June 17, 2010
Posted: 10:51 AM ET
So often we hear people say how important it is to spend “quality” of time with our children. I couldn’t agree more. But I think equally important is the “quantity” of time as well. In today’s world where mothers and fathers both work and where everyone seems to be stressed out and overextended, parents are spending less and less time with their children. And those children are left to their own devices (staring at some sort of screen.)
It’s hard to criticize these harassed parents who clearly love their children and want to do right by them.
I might well have been one of these mothers had my son Quinn Bradlee (my husband is Ben Bradlee) not been born with a heart defect, many other medical problems and serious learning disabilities. I was lucky I had the luxury of staying home and taking care of him. He was sick, sometimes critically so, for years. There were many parents at Children’s Hospital in Washington, where Quinn spent so much of his early life, who weren’t as fortunate. Often they were single parents who lived far away, had full time jobs, had other children at home, were the sole breadwinners and had no support from friends or families. I often wondered how they did it. Their plight certainly kept me from feeling sorry for myself.
Sometimes I wonder too, if Quinn had not been so sick and had so many problems, if we would have been the kind of parents we wanted to be. Would we have spent the kind of time with him that we did, that eventually shaped his life and gave him the confidence to be someone who believed he could conquer anything? Certainly the fact that we were older played a role in our circumstances. Ben was sixty and I was forty when he was born. Both of us were established in our careers and Ben had more time to devote to raising a child than he had ever had before. However, he had never had a sick child and I worried at first that he might not take an interest in his new son who was unable to do so many things that other children could do. Men are generally not as good with babies as women are and Ben was no different.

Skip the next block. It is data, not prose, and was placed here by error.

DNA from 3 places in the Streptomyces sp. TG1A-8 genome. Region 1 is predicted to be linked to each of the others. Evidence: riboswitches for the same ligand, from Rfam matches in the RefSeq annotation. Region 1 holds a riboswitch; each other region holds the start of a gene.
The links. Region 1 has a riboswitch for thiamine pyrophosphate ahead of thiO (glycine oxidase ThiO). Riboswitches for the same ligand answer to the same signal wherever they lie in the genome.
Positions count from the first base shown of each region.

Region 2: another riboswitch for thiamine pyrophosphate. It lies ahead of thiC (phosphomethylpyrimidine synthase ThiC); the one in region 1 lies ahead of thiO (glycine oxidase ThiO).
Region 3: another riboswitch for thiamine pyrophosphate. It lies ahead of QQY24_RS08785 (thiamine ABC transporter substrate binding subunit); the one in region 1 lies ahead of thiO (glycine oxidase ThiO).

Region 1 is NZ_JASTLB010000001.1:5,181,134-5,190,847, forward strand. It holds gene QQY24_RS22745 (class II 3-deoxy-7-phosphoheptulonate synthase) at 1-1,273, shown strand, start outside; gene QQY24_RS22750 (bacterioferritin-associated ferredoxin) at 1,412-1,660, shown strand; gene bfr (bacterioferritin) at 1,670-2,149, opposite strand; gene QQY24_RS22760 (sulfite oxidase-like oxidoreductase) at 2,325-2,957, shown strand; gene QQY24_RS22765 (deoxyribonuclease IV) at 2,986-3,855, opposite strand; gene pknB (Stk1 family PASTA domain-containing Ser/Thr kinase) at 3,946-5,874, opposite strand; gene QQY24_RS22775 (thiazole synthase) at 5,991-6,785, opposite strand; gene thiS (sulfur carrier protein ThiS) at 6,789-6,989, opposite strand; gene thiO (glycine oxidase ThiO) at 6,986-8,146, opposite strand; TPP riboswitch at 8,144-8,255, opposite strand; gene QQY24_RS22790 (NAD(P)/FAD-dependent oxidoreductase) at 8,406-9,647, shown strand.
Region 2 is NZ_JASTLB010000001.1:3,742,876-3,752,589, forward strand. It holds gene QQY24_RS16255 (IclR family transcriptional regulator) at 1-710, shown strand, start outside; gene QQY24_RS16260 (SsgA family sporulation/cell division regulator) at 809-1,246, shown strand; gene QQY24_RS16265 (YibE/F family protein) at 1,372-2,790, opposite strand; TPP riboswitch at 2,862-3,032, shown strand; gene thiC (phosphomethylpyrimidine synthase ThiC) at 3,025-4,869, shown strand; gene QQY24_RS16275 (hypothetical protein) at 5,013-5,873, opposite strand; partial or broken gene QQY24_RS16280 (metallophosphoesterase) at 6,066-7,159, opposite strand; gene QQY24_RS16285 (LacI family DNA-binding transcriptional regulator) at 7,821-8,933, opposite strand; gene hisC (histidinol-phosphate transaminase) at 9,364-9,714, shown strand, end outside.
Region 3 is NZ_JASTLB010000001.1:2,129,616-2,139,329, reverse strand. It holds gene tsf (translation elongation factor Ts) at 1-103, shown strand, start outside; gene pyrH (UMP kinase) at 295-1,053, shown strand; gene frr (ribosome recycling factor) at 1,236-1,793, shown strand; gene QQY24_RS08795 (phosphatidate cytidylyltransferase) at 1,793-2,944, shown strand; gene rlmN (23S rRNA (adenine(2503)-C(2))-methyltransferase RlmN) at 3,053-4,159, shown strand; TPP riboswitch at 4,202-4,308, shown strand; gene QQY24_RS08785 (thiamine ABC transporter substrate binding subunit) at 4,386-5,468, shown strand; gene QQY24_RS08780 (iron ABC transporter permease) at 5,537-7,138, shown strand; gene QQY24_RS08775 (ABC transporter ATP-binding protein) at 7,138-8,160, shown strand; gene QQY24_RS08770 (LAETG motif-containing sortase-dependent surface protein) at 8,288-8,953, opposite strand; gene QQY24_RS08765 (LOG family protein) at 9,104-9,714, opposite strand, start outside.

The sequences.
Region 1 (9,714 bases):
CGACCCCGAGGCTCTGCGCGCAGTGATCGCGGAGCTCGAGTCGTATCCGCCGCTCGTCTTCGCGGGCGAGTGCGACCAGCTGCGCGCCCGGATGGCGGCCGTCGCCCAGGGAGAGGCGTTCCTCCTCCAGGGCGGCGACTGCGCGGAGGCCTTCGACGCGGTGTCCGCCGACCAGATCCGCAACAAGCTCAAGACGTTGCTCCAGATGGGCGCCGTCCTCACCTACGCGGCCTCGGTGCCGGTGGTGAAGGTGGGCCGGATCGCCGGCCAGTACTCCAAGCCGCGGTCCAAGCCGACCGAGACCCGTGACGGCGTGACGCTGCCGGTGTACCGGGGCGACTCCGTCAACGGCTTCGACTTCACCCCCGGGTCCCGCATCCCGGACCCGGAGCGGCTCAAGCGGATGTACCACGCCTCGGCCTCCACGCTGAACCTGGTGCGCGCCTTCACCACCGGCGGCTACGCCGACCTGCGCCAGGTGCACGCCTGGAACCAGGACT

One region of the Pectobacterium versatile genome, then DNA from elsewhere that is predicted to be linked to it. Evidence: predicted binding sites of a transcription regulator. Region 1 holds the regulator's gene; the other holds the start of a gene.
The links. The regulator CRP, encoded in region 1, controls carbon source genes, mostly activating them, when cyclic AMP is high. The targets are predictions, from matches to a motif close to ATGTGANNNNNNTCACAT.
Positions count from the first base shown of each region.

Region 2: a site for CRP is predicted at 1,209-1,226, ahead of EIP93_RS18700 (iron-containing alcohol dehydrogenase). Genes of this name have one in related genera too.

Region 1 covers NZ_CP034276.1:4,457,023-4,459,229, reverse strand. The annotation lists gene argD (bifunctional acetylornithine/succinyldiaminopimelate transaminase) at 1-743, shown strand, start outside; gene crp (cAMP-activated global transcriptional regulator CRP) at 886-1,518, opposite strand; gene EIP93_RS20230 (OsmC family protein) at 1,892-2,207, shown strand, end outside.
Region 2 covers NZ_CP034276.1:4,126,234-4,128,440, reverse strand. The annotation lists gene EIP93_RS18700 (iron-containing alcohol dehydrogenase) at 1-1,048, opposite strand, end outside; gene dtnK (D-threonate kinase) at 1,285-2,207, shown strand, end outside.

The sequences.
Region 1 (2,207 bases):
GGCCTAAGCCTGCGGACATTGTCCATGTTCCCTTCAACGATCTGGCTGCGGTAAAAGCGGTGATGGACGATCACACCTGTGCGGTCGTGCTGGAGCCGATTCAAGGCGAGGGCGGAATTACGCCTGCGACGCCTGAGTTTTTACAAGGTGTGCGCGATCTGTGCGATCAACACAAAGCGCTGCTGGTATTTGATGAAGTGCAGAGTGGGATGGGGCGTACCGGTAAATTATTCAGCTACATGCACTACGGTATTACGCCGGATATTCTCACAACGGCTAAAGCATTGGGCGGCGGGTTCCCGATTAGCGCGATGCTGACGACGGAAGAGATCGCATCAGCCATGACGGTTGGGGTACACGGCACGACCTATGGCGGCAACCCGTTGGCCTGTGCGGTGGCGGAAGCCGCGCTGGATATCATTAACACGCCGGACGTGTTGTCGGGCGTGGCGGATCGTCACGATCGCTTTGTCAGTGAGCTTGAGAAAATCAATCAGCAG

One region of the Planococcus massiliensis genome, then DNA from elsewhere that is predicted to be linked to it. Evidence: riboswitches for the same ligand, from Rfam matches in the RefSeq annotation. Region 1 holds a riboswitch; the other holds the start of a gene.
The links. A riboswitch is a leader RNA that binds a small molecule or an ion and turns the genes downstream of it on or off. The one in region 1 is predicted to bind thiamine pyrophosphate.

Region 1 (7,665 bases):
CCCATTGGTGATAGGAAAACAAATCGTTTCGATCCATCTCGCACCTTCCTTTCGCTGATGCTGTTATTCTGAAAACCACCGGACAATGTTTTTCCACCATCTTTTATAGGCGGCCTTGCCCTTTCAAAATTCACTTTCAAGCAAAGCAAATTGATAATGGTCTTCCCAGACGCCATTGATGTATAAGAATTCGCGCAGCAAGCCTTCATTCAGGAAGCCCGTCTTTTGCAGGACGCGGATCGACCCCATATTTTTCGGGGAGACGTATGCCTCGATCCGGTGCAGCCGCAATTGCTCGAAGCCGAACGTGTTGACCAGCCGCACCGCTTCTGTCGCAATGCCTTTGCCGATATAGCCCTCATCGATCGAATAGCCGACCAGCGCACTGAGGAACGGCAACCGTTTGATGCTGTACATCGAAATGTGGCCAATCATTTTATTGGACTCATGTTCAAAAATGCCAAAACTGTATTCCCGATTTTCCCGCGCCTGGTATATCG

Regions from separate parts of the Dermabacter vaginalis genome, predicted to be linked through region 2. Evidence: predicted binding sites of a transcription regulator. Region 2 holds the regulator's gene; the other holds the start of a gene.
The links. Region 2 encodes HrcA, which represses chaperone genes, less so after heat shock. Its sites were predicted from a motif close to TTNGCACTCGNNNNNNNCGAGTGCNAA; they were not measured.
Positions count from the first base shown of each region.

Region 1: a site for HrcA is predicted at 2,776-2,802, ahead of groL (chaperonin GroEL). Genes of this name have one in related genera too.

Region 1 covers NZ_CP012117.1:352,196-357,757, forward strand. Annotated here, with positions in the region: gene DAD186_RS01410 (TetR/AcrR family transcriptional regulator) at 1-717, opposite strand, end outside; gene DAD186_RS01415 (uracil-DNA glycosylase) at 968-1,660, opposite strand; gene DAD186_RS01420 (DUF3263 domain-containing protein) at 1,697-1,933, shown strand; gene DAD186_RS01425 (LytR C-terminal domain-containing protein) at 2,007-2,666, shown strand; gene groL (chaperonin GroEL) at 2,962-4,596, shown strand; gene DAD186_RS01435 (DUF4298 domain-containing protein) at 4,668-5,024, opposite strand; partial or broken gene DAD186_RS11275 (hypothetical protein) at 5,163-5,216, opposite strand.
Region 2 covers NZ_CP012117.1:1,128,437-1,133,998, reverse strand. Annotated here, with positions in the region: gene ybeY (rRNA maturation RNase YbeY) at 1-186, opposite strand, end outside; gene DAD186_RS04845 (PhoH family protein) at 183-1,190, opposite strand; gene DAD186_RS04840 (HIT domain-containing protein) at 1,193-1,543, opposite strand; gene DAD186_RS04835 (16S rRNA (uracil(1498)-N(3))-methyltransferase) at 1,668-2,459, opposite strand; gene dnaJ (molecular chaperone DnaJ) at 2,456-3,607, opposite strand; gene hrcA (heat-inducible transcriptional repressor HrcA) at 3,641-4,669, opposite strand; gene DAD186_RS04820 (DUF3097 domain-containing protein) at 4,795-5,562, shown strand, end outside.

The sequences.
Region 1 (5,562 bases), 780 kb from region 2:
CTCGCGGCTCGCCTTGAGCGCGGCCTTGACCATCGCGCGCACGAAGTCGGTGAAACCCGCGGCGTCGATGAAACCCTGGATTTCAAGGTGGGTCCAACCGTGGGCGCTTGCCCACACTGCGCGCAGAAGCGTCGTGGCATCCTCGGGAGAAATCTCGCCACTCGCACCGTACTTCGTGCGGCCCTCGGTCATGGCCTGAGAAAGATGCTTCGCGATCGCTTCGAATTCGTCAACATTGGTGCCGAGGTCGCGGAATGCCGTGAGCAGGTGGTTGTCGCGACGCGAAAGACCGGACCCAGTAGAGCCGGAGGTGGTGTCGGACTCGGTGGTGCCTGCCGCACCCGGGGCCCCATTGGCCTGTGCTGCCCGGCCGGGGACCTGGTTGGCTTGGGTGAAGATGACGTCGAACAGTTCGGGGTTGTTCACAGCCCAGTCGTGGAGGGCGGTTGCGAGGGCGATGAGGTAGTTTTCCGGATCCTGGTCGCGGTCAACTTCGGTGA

We had a primitive log cabin in the woods in West Virginia and we began taking Quinn there when his health improved. At first I was stuck in the cabin with him but as Quinn grew into a toddler Ben began to take him out in the woods where he would spend hours each day, “emptying his mind”, clearing brush and cutting down trees.
Quinn adored being with his father and soon the two of them would disappear into the woods together.
Later, we bought a house on a river near the Chesapeake which was surrounded by woods. It was there that the two of them began to really bond. They would ride the jeep and tractor and finally, against my wishes, Ben taught him how to use a chain saw. Often, they would spend the time in silence, just working together, doing their projects. As is the case with so many learning disabled kids, Quinn had few friends. We became his best friends. The three of us would spend every weekend together in the country.
In the evenings we would watch the news together, sit at the dinner table, always by candle light and talk about what we had learned. We talked about life, things that interested Quinn and us. Those times were sacred. No tv, no phones, nothing. Just us. I really believe that the time we both shared with Quinn was the most valuable thing we could have done for him. He and Ben have the closest relationship I have ever seen in a father and son. It is taken for granted that mothers will be the primary caretaker of their children. But the father son relationship is so precious and so meaningful that every woman who has a son should do everything she can to encourage her husband to make the commitment of time, quantity time, with his boy. The rewards are enormous, and probably more so for the father than the son. Certainly Ben will tell you that. His life has been so enriched by his relationship with Quinn, for no more complicated reason that he was always there for him.
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